How common is misdiagnosis in the emergency room?

emergency room

When you go to the emergency room, you trust that doctors will listen to your complaints, examine you and formulate a diagnosis and treatment plan, but what if…the diagnosis the doctors make is not correct?

A CNN article highlighting a recent study conducted by the U.S. Department of Health and Human Services’ Agency for Healthcare Research and Quality states that approximately 1 in 18 patients that visit the emergency room will be misdiagnosed. In fact, it was reported that stroke, myocardial infarction (heart attack), aortic aneurysm/dissection, spinal cord compression/injury, and venous thromboembolism (blood clots) were the top five misdiagnosed conditions across hospitals in the United States, accounting for 39% of “all serious misdiagnosis-related harms.”

How can a misdiagnosis happen? Some of the most common causes of misdiagnosis occur due to lack of testing, inexperienced healthcare providers, improperly recorded test results, and failure to follow-up with patients.

Dr. Prashant Mahajan, the Division Chief of Pediatric Emergency Medicine Department of the University of Michigan, opines that misdiagnosis of a patient’s condition can also result from “diagnostic momentum”. This occurs when medical professionals have difficulty viewing patient symptoms from an unbiased perspective because a certain diagnosis has already been “assigned” to a patient. Diagnostic momentum leads to serious medical mistakes that can become life-threatening.

Jake Tapper, CNN’s chief Washington correspondent, went through a terrifying experience due to doctors’ misdiagnosis of his daughter, Alice. Alice, an otherwise healthy and active 15-year-old girl, was rushed to the emergency room due to severe stomach pains. The doctors worked up Alice for food poisoning and gastroenteritis because she was reporting pain across her abdomen. Originally, the doctors did not include appendicitis in their differential diagnosis. However, Alice’s parents suspected otherwise and raised concerns of appendicitis, which was initially ignored. Due to the doctor’s own diagnostic momentum, an excruciatingly stressful three-day hospital stay ensued for the Tapper family. Finally, Alice’s condition was properly diagnosed after her parents made a plea to hospital administration for intervention. Alice had appendicitis all along. The delay in diagnosis meant crucial time was lost and Alice’s appendix had ruptured causing sepsis. What should have been a simple diagnosis, a routine surgery, and a short recovery period, turned into a life-changing event for Alice Tapper and her family. To view the full story, click HERE.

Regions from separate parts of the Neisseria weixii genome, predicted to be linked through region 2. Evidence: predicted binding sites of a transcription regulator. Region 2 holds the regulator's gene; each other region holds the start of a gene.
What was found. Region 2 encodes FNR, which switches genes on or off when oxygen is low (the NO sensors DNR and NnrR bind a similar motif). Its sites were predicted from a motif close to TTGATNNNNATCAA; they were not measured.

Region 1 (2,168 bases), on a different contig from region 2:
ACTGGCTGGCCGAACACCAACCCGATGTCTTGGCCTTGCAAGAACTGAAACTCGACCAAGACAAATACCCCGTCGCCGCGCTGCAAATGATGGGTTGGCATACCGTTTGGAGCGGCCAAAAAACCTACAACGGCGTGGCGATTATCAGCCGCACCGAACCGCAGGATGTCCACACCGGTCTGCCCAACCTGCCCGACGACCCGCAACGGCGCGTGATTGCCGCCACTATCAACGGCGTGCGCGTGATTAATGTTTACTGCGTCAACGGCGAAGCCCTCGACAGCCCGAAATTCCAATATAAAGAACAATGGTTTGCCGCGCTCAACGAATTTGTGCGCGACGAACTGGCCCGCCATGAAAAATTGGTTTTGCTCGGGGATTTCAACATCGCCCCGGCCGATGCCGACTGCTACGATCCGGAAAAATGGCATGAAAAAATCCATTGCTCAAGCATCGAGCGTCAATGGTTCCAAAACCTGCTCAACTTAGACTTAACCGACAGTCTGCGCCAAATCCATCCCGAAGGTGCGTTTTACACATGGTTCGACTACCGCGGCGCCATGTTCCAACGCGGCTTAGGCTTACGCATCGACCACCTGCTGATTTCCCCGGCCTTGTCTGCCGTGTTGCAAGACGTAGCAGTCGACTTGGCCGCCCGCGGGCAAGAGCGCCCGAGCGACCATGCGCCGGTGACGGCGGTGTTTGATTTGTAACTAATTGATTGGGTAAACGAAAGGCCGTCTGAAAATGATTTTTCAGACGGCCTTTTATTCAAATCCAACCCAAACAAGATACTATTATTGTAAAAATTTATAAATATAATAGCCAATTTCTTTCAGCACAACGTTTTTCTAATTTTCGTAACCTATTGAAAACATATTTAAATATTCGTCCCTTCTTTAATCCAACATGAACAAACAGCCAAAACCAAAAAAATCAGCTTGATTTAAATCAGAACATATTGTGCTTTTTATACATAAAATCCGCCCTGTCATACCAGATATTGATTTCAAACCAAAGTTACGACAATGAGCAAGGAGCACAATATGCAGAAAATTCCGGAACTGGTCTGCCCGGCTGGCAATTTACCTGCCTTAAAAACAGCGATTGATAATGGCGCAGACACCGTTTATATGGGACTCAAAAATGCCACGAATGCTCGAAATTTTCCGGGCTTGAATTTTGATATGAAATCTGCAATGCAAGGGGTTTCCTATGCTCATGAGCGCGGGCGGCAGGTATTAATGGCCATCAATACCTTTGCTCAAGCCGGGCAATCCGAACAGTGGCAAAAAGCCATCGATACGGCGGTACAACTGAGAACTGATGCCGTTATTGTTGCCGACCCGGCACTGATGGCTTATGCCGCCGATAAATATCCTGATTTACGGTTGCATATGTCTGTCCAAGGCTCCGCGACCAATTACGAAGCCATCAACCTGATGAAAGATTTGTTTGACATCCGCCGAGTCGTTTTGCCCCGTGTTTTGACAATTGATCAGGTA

A doctor or medical professional’s mistake when diagnosing a patient can result in lifelong or fatal consequences. If you or a loved one has experienced harm due to a misdiagnosis in the emergency room, reach out to our experienced medical malpractice attorneys at Friedman Schuman today.

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